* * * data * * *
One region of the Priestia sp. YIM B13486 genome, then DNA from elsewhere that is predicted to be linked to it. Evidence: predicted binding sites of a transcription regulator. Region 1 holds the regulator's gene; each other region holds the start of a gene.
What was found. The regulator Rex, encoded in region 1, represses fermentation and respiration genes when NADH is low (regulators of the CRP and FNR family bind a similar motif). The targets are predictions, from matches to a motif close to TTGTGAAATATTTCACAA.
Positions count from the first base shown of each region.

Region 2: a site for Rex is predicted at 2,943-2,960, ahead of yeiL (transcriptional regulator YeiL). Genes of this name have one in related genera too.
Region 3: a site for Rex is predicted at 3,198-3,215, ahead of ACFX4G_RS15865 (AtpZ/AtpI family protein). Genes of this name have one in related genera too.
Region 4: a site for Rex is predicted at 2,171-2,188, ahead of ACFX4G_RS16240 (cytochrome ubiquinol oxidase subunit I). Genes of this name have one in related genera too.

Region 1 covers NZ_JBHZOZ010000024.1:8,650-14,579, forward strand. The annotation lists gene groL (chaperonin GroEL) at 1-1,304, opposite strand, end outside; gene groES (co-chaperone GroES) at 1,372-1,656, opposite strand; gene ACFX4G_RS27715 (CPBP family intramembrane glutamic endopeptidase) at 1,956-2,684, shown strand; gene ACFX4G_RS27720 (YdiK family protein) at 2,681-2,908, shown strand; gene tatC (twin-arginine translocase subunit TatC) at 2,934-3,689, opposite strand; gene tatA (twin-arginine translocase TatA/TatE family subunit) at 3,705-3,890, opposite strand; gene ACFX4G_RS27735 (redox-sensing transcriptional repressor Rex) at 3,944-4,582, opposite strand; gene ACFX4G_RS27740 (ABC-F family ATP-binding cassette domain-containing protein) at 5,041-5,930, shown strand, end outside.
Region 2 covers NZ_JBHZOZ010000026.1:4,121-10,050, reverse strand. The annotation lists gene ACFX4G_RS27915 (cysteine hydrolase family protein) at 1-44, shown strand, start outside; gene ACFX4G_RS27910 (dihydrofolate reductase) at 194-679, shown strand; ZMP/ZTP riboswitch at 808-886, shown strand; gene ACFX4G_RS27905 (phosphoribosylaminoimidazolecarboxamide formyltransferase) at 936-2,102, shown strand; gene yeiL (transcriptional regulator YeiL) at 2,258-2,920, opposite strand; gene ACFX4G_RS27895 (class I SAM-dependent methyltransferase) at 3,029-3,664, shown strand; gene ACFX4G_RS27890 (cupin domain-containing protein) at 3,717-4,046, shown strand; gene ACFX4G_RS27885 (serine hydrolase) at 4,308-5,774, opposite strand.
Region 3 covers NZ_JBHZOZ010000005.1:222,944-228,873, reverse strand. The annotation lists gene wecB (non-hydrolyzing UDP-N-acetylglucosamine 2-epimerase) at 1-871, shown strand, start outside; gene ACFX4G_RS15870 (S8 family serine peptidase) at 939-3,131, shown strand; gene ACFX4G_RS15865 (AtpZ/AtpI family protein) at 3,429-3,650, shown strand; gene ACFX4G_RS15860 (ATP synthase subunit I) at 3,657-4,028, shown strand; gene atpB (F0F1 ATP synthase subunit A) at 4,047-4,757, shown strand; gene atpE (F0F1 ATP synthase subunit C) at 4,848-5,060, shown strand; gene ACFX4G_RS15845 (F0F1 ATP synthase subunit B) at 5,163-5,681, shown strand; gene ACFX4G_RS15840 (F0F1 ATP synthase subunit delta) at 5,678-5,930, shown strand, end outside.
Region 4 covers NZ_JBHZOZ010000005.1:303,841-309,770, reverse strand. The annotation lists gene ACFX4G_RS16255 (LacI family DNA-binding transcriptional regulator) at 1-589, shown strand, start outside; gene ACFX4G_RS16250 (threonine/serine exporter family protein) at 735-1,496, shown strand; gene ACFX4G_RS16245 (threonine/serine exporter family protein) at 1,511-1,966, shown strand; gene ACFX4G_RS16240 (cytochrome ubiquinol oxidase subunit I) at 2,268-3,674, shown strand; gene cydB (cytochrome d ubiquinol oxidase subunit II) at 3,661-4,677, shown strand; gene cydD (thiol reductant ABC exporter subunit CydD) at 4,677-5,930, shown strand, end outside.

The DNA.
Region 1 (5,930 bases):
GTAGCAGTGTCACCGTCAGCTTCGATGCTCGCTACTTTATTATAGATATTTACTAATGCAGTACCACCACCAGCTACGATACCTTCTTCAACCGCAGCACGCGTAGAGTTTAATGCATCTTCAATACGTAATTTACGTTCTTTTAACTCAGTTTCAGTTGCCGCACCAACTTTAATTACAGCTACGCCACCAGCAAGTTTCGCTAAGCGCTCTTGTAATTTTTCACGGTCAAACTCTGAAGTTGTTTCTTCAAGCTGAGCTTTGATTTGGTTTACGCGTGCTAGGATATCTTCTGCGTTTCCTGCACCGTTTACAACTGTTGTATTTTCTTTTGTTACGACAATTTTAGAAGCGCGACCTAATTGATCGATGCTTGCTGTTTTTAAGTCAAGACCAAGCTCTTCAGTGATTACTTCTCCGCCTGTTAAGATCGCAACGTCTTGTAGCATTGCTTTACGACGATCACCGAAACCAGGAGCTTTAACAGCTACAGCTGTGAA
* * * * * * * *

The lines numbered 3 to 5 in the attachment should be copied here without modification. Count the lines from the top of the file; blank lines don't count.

Positions count from the first base shown of each region.

Region 2: a site for Rex is predicted at 2,943-2,960, ahead of yeiL (transcriptional regulator YeiL). Genes of this name have one in related genera too.
Region 3: a site for Rex is predicted at 3,198-3,215, ahead of ACFX4G_RS15865 (AtpZ/AtpI family protein). Genes of this name have one in related genera too.